Search Results

You are looking at 1 - 3 of 3 items for :

  • "work–family issues" x
  • Refine by Access: All Content x
Clear All
Restricted access

Elizabeth A. Taylor, Matt R. Huml, and Marlene A. Dixon

Although workaholism can impact employees negatively, regardless of family situations, work–family conflict likely plays an important role in the relationship between workaholism and negative outcomes, such as burnout. The authors used structural modeling to examine the relationship among workaholism, employee burnout, and the work–family interface within the context of intercollegiate athletics. They tested the model across a large, diverse sample of athletic department employees (N = 4,453). The results indicated a significant, positive relationship between workaholism and burnout, as well as a significant, positive relationship between workaholism and burnout partially mediated by work–family conflict. These findings suggest the importance of considering both the work and nonwork lives of sport employees in both theory and practice; models of workaholism must factor in nonwork commitments, and organizations need to be cognizant of differences in the causes of and consequences between work engagement and workaholism.

Restricted access

Erianne A. Weight, Elizabeth Taylor, Matt R. Huml, and Marlene A. Dixon

As thousands of professionals are drawn to work in the sport industry known for celebrity, action, and excitement, a growing body of literature on the industry’s culture describes a field fraught with burnout, stress, and difficulty balancing work–family responsibilities. Given this contradiction, there is a need to better understand employee experiences. Thus, the authors utilized a human capital framework to develop employee archetypes. Results from a latent cluster analysis of National Collegiate Athletic Association athletics department employees (N = 4,324) revealed five distinct employee archetypes utilizing inputs related to human capital development and work experiences (e.g., work–family interface, work engagement, age). Consistent with creative nonfiction methodology, results are presented as composite narratives. Archetypes follow a career arc from early-career support staff to late-career senior leaders and portray an industry culture wherein the human capital is largely overworked, underpaid, and replete with personal sacrifice and regret.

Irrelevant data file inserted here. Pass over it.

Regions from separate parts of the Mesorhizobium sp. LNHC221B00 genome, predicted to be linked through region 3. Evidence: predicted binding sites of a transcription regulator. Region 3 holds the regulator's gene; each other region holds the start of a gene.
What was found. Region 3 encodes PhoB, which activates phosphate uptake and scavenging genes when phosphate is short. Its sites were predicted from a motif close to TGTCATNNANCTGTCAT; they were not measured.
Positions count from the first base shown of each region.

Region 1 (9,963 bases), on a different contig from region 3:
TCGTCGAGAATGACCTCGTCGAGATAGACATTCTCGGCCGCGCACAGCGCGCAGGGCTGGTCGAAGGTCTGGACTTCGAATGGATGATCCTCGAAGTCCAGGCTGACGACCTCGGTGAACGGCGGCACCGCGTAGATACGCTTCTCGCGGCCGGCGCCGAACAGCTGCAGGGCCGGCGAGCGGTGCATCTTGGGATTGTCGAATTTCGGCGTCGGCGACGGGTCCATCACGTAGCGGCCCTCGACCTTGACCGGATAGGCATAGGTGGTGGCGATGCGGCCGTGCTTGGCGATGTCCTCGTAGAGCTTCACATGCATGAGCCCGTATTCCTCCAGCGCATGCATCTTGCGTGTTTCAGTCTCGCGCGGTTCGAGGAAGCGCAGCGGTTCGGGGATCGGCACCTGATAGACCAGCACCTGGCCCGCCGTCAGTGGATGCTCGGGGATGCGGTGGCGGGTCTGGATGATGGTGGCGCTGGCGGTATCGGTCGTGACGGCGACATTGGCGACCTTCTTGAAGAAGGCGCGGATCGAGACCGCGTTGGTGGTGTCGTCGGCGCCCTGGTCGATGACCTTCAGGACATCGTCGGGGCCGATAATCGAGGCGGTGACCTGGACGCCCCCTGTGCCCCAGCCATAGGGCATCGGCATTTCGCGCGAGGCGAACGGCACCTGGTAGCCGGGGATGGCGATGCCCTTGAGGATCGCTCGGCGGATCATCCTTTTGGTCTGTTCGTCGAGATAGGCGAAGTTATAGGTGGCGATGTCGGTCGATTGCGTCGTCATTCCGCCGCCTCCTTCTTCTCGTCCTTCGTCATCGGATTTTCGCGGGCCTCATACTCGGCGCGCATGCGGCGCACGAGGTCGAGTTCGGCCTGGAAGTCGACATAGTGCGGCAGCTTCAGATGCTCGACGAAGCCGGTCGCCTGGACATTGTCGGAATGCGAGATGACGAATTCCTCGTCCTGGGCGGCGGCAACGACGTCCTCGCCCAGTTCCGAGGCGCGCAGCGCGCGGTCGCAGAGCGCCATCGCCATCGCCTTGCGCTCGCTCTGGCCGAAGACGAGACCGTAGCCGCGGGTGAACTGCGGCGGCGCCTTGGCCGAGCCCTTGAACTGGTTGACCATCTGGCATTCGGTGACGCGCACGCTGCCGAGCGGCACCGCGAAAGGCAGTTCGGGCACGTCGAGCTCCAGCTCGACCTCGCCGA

Restricted access

Shaina M. Dabbs, Jeffrey A. Graham, and Marlene A. Dixon

that attract and retain women . Advances in Developing Human Resources, 10 ( 1 ), 32 – 49 . doi:10.1177/1523422307310110 10.1177/1523422307310110 Thrasher , G.R. , Zabel , K. , Wynne , K. , & Baltes , B.B. ( 2015 ). The importance of workplace motives in understanding work-family issues